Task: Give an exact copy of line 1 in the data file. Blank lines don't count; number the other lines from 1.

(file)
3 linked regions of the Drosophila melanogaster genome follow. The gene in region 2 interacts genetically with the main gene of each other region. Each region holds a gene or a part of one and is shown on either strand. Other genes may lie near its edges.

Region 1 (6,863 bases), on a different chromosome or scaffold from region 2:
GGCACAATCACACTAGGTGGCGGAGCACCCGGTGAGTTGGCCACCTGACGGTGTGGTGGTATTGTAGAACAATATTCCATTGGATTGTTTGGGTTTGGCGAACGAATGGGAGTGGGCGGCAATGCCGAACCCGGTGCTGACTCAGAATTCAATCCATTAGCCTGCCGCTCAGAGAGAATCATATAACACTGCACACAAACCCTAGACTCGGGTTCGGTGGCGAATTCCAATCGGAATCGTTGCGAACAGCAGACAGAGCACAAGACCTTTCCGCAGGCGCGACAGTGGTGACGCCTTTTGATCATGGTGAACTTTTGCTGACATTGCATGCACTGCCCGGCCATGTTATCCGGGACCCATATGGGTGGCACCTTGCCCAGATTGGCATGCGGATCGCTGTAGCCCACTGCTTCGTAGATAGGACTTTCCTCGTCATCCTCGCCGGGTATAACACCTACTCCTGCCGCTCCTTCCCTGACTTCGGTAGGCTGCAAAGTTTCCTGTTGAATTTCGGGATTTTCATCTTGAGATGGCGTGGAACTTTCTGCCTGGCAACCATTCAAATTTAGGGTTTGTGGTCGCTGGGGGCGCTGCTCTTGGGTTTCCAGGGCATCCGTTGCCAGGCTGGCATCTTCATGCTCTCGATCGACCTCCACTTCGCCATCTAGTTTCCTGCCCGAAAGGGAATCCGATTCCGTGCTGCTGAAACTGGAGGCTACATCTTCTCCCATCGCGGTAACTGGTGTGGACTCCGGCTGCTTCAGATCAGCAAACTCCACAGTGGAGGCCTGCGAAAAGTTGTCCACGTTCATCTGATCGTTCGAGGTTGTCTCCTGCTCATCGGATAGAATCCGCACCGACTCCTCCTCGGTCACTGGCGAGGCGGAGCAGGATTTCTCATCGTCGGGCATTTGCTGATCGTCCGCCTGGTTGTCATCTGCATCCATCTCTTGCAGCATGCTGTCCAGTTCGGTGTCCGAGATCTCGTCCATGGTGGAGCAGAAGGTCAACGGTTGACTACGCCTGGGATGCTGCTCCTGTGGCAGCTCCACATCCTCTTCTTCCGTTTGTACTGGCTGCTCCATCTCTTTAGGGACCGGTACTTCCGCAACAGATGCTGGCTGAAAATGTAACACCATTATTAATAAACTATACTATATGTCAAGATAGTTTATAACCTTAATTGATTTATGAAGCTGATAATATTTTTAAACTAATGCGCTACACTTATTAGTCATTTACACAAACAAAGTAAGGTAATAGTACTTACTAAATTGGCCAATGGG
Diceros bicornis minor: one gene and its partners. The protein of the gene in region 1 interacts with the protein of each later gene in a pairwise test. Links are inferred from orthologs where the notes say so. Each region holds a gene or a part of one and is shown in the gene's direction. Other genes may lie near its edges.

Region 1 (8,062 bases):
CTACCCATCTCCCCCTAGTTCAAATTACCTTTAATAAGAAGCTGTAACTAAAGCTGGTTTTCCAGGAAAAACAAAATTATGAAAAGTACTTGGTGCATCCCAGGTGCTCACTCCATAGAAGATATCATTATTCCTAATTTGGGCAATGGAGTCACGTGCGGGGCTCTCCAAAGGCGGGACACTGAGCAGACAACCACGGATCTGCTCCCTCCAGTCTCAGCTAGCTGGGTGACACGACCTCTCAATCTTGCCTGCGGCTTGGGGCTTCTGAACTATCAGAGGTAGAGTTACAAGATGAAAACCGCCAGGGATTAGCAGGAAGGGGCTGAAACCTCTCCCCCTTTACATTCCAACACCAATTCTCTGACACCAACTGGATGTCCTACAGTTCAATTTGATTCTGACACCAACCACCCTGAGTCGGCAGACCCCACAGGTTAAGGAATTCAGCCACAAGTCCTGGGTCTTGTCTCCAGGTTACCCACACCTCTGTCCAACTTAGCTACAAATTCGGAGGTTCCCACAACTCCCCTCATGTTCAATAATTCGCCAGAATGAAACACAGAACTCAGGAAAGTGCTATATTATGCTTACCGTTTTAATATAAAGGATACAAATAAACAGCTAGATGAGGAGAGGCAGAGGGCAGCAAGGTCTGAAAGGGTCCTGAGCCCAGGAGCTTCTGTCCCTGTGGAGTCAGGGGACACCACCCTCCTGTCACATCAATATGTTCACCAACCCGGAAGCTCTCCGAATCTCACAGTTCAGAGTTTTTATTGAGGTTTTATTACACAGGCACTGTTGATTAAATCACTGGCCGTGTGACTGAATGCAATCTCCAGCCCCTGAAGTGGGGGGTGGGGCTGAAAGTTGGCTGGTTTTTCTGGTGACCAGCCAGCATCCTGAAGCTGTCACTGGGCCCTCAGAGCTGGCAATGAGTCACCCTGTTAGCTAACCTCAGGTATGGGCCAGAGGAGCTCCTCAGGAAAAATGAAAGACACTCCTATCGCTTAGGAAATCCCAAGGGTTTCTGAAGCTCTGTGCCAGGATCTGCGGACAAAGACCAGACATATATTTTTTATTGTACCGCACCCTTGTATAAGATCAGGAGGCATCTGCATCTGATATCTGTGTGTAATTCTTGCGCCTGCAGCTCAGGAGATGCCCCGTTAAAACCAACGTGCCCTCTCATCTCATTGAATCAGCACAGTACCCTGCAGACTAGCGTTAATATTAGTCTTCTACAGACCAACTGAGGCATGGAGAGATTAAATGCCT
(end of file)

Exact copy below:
3 linked regions of the Drosophila melanogaster genome follow. The gene in region 2 interacts genetically with the main gene of each other region. Each region holds a gene or a part of one and is shown on either strand. Other genes may lie near its edges.